The “Gamemaster Book” contains a detailed section on game mechanics, combat rules, creating your own campaign, goals of the Soviet Union and its forces, a timeline of events leading up to the occupation of the United States, adventure hooks, a straightforward infantry battle scenario titled “Assualt on Green Mountain” to teach line of sight rules, and another scenario entitled “The Arsenal in Hudson Mall” which introduces heavy weapons and night operation rules. The “Gamemaster Book” also includes an introductory adventure, “The Path to Freedom.” “The Path to Freedom” establishes the characters as freedom fighters as they come together as Soviet forces make landfall and occupy cities. This is the only roleplaying adventure within the printed material.
Inspired by movies like Red Dawn and other alternate history literature, The Price of Freedom was developed during the twilight years of the Cold War between the Soviet Union and the United States of America. It puts forth an alternate reality to its end—with the Soviet Union coming out on top and taking control over the United States. It is a major throwback to that era, even though it was developed before the fall of the Soviet Union.
The game has a more serious tone than other West End Games produced at the time. The rules and formating of the rules are oriented toward wargaming rather than roleplaying. There is a roleplaying aspect, but its adjudication is diminished in place of wargaming rules. It is similar to games like Delta Force and early versions of TSR’s Boot Hill.
The Price of Freedom is long out of print. Copies come up for sale regularly, and their prices fluctuate from outrageously expensive to affordable. It depends on the venue and seller. I obtained a clean copy off of eBay for less than $40 with shipping. It took time and patience waiting for the right seller to make it available at a price that fit my budget. Unfortunately, there is no legal PDF in which to purchase. Acquiring a hard copy is a person’s only choice.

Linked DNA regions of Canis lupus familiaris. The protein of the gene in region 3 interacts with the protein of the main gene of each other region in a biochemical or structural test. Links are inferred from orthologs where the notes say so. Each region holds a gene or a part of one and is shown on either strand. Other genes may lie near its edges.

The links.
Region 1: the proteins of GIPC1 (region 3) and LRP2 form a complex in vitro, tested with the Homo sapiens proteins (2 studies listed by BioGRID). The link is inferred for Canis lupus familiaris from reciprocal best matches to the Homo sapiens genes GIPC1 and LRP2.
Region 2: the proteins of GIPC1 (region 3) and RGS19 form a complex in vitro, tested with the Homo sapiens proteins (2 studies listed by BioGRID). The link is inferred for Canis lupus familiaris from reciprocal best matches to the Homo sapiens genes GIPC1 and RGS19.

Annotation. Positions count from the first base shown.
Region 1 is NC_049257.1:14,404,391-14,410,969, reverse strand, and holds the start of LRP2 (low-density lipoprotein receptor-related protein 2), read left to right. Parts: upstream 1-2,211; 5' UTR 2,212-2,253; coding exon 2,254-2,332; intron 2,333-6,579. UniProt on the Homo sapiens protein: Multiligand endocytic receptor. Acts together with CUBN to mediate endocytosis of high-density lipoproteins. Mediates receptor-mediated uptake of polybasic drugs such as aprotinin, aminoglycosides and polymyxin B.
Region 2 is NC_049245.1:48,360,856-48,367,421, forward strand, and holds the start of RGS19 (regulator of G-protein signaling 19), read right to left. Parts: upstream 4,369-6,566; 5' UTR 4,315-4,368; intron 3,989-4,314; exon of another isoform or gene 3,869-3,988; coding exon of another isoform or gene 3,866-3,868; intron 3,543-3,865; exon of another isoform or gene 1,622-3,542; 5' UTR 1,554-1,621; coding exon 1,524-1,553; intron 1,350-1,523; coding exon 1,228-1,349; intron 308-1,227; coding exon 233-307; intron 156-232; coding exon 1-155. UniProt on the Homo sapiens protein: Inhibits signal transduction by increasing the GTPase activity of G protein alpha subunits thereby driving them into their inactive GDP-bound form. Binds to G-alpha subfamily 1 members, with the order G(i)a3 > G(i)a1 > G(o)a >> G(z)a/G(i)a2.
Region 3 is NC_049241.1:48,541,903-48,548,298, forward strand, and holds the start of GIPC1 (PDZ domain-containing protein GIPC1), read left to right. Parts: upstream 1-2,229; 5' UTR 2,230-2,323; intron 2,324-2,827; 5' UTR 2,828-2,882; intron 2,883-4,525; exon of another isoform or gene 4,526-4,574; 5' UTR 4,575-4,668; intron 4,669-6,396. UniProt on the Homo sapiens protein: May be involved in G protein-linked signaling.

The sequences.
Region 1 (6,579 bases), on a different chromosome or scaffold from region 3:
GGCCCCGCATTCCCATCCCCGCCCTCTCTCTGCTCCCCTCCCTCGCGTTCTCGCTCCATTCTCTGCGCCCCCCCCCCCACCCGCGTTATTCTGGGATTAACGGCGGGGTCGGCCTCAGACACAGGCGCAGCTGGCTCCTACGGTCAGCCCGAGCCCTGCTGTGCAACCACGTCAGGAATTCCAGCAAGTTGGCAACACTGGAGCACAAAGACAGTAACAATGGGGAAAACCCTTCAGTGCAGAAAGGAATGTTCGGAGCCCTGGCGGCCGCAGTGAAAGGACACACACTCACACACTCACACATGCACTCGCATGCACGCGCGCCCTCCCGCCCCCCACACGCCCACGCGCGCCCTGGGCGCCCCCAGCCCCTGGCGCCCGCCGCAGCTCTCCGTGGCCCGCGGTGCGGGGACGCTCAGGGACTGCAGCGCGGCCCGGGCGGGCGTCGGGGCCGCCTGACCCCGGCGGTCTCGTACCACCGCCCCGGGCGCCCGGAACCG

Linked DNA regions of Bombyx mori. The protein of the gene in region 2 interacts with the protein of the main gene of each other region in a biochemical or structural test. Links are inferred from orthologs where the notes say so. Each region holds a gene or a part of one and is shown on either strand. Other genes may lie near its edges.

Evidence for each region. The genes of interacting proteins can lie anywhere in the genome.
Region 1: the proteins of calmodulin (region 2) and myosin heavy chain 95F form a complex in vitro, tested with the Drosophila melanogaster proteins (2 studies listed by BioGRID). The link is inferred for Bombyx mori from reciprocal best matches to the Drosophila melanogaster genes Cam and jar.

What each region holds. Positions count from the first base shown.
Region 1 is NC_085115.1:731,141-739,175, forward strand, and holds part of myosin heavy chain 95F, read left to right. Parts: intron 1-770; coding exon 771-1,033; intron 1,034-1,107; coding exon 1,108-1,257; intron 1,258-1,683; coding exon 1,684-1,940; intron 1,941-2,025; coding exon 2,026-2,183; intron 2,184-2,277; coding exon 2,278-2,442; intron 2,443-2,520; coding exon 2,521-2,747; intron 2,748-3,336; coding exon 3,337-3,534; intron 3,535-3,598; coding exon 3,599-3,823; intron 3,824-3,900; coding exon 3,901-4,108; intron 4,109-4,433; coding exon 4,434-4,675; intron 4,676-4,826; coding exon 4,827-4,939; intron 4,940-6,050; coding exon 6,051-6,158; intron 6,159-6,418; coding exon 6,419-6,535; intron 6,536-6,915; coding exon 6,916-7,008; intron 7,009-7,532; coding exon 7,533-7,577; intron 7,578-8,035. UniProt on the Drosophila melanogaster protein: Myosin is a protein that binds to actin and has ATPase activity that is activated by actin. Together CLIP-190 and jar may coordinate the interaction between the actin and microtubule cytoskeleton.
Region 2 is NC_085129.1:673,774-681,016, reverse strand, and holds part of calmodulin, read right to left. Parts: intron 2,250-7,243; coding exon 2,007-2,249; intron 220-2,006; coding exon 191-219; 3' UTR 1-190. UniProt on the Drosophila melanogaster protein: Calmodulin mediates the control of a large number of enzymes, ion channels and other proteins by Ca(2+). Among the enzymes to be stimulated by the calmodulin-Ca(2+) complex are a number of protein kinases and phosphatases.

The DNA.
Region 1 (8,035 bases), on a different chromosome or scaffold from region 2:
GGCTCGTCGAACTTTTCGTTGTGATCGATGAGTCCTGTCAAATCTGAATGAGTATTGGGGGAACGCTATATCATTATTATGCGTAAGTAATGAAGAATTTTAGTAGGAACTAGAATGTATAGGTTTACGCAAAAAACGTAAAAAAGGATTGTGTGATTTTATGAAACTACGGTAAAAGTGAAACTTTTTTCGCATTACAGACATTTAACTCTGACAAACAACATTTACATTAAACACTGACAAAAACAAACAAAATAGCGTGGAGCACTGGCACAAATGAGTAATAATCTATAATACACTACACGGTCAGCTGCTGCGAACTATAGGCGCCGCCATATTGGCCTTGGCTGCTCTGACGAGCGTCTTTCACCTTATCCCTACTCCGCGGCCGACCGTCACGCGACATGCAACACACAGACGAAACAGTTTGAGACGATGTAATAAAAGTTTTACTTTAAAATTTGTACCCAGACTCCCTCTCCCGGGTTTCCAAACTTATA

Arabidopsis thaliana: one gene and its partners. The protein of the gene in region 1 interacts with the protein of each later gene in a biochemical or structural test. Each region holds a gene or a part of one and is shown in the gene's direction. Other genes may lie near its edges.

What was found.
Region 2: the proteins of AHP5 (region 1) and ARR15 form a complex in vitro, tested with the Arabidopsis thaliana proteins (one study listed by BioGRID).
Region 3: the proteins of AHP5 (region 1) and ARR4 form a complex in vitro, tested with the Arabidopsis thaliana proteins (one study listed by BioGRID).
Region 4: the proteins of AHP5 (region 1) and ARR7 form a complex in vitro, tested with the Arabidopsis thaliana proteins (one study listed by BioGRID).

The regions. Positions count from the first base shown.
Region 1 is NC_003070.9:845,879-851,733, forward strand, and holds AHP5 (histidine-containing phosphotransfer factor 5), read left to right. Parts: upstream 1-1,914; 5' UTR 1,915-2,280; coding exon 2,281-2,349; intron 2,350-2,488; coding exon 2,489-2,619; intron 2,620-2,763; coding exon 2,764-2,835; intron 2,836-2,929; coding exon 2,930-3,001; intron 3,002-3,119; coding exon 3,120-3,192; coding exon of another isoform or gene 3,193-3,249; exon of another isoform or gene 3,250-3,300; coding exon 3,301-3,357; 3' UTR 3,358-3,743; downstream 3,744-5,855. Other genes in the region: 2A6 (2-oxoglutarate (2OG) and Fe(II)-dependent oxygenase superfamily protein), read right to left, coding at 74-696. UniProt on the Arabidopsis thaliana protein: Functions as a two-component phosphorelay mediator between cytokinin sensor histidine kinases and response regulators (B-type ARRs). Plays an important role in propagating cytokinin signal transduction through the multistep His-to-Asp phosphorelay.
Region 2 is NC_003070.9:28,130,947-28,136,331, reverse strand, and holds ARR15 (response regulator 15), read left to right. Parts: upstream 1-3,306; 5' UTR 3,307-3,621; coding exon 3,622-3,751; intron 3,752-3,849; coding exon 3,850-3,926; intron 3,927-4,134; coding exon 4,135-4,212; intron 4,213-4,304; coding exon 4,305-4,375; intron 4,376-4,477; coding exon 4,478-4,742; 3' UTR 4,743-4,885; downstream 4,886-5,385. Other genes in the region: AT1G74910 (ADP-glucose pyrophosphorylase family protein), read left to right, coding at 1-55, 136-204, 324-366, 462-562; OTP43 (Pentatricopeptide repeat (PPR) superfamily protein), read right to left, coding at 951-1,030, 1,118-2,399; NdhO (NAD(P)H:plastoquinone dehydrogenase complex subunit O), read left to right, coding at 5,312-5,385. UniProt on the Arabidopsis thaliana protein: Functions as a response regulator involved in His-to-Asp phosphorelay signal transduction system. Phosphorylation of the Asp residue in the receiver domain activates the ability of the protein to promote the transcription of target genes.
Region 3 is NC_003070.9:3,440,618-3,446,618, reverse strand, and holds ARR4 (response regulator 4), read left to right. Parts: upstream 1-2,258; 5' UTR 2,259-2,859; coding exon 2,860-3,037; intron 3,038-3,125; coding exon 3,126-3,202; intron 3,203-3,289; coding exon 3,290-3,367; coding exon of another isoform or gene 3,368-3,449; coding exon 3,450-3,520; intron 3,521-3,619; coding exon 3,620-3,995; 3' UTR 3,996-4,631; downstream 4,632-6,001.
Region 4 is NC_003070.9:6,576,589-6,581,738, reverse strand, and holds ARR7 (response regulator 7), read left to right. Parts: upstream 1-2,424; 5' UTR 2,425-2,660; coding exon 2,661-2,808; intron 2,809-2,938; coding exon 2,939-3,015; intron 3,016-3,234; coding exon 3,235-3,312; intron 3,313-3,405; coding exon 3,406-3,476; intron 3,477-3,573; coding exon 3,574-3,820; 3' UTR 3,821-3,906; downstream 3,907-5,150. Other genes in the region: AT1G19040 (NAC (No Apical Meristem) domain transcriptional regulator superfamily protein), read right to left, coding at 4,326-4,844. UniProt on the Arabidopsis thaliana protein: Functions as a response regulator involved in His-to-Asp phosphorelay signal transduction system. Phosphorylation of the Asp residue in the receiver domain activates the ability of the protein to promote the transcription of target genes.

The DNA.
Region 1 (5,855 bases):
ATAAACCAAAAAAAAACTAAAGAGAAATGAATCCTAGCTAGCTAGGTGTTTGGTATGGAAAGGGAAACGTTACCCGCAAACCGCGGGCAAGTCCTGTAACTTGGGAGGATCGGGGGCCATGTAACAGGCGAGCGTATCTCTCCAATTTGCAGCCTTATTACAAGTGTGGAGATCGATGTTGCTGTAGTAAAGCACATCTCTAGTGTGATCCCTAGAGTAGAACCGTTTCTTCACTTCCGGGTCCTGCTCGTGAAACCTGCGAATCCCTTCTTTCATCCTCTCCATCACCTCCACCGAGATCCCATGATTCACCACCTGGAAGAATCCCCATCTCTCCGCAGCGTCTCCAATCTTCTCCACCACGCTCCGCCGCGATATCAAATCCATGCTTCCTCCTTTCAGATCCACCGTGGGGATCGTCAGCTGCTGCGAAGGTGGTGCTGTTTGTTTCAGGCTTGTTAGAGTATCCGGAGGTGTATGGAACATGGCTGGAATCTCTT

Though the subject matter interested me immensely, its lack of focus on roleplaying is disappointing. Players with wargaming experience will make the transition the easiest. The game’s themes may be accomplished with other systems, and The Price of Freedom’s historical content is very helpful in developing it. The included adventures are very much geared towards wargaming—involving combat only. The only roleplaying adventure is the introductory scenario. I would not recommend The Price of Freedom to roleplayers. It is a wargame with the possibility of some roleplay.
Gather your gaming group. Award special perks for players with mullets and penalizes the first person to yell out “Wolverines!” as you gather around the gaming table and roleplay or battle an alternate history of the Cold War.
Follow Stephen on MeWe
Join our Discord
We’re on Facebook!
We hope you enjoyed this article. Our mission is simple: to provide our readers with well-written articles and reviews that inform, promote, and improve the gaming community as a whole. We’re able to do this through the support of our patrons. If you’d like to become a patron and support our work, click the Patreon banner above to learn more.
2 Comments Add yours
Great review Stephen! I didn’t know Price of Freedom was more wargame than RPG. Interesting.
I’ve always suspected that this game was West End Games’ response to the Twilight 2000 RPG, which was running hot in 1986.
I’ve linked to this review at my RPG reference site entry for PoF. I’ve got the nosebleed-rare supplements “Your Own Private Idaho” and the Gamemaster Pack detailed there. Might be of interest to your readers.
LikeLiked by 1 person
Thank you. Going in, I did know either. I always imagined this as the “Red Dawn” RPG, but unfortunity it’s not.
LikeLiked by 1 person